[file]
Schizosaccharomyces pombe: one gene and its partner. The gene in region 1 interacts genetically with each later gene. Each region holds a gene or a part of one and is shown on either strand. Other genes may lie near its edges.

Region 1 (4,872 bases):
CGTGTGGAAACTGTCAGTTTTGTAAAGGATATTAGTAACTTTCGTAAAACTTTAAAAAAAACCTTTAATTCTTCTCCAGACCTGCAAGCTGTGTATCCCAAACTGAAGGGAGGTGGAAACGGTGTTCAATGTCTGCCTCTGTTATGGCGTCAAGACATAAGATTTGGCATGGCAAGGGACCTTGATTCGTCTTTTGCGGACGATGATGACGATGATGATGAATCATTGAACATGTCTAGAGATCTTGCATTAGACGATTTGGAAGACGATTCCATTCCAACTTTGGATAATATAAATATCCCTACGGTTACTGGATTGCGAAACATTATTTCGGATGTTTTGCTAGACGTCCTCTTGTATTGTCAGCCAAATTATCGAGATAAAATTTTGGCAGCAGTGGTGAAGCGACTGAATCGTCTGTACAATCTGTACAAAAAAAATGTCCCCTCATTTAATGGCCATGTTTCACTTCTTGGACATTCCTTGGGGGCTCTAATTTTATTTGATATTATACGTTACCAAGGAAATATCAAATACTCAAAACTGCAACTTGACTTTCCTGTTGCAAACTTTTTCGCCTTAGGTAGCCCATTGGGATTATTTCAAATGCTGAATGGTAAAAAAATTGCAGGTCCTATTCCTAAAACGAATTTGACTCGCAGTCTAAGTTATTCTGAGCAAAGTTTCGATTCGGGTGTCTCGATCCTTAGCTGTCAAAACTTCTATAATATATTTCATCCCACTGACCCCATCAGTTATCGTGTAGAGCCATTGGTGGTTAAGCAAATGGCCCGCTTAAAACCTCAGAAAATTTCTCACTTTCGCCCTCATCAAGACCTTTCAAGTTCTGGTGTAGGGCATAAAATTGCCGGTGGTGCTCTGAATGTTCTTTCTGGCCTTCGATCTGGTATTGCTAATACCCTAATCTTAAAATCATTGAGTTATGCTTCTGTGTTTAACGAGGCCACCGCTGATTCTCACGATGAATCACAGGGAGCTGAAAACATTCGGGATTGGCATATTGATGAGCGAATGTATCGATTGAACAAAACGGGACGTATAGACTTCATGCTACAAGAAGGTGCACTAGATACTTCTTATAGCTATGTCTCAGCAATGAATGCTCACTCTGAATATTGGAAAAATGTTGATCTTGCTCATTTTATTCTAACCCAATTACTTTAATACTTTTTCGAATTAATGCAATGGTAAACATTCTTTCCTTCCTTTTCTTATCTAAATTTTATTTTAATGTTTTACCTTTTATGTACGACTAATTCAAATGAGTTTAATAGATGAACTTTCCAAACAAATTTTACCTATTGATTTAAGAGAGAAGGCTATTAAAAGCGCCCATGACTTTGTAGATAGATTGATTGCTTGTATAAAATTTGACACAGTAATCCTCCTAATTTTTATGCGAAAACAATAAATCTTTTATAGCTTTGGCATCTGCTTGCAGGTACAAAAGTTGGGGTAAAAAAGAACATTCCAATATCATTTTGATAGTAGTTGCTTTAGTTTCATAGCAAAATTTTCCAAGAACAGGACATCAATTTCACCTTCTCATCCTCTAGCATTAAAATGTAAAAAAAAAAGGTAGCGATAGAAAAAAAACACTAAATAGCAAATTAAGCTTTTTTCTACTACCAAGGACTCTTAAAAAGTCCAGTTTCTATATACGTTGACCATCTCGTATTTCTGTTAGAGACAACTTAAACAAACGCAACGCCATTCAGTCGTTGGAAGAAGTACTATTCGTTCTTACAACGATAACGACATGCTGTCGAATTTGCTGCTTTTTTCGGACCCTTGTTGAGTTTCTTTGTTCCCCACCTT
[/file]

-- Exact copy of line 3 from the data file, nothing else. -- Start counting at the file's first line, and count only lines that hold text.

CGTGTGGAAACTGTCAGTTTTGTAAAGGATATTAGTAACTTTCGTAAAACTTTAAAAAAAACCTTTAATTCTTCTCCAGACCTGCAAGCTGTGTATCCCAAACTGAAGGGAGGTGGAAACGGTGTTCAATGTCTGCCTCTGTTATGGCGTCAAGACATAAGATTTGGCATGGCAAGGGACCTTGATTCGTCTTTTGCGGACGATGATGACGATGATGATGAATCATTGAACATGTCTAGAGATCTTGCATTAGACGATTTGGAAGACGATTCCATTCCAACTTTGGATAATATAAATATCCCTACGGTTACTGGATTGCGAAACATTATTTCGGATGTTTTGCTAGACGTCCTCTTGTATTGTCAGCCAAATTATCGAGATAAAATTTTGGCAGCAGTGGTGAAGCGACTGAATCGTCTGTACAATCTGTACAAAAAAAATGTCCCCTCATTTAATGGCCATGTTTCACTTCTTGGACATTCCTTGGGGGCTCTAATTTTATTTGATATTATACGTTACCAAGGAAATATCAAATACTCAAAACTGCAACTTGACTTTCCTGTTGCAAACTTTTTCGCCTTAGGTAGCCCATTGGGATTATTTCAAATGCTGAATGGTAAAAAAATTGCAGGTCCTATTCCTAAAACGAATTTGACTCGCAGTCTAAGTTATTCTGAGCAAAGTTTCGATTCGGGTGTCTCGATCCTTAGCTGTCAAAACTTCTATAATATATTTCATCCCACTGACCCCATCAGTTATCGTGTAGAGCCATTGGTGGTTAAGCAAATGGCCCGCTTAAAACCTCAGAAAATTTCTCACTTTCGCCCTCATCAAGACCTTTCAAGTTCTGGTGTAGGGCATAAAATTGCCGGTGGTGCTCTGAATGTTCTTTCTGGCCTTCGATCTGGTATTGCTAATACCCTAATCTTAAAATCATTGAGTTATGCTTCTGTGTTTAACGAGGCCACCGCTGATTCTCACGATGAATCACAGGGAGCTGAAAACATTCGGGATTGGCATATTGATGAGCGAATGTATCGATTGAACAAAACGGGACGTATAGACTTCATGCTACAAGAAGGTGCACTAGATACTTCTTATAGCTATGTCTCAGCAATGAATGCTCACTCTGAATATTGGAAAAATGTTGATCTTGCTCATTTTATTCTAACCCAATTACTTTAATACTTTTTCGAATTAATGCAATGGTAAACATTCTTTCCTTCCTTTTCTTATCTAAATTTTATTTTAATGTTTTACCTTTTATGTACGACTAATTCAAATGAGTTTAATAGATGAACTTTCCAAACAAATTTTACCTATTGATTTAAGAGAGAAGGCTATTAAAAGCGCCCATGACTTTGTAGATAGATTGATTGCTTGTATAAAATTTGACACAGTAATCCTCCTAATTTTTATGCGAAAACAATAAATCTTTTATAGCTTTGGCATCTGCTTGCAGGTACAAAAGTTGGGGTAAAAAAGAACATTCCAATATCATTTTGATAGTAGTTGCTTTAGTTTCATAGCAAAATTTTCCAAGAACAGGACATCAATTTCACCTTCTCATCCTCTAGCATTAAAATGTAAAAAAAAAAGGTAGCGATAGAAAAAAAACACTAAATAGCAAATTAAGCTTTTTTCTACTACCAAGGACTCTTAAAAAGTCCAGTTTCTATATACGTTGACCATCTCGTATTTCTGTTAGAGACAACTTAAACAAACGCAACGCCATTCAGTCGTTGGAAGAAGTACTATTCGTTCTTACAACGATAACGACATGCTGTCGAATTTGCTGCTTTTTTCGGACCCTTGTTGAGTTTCTTTGTTCCCCACCTT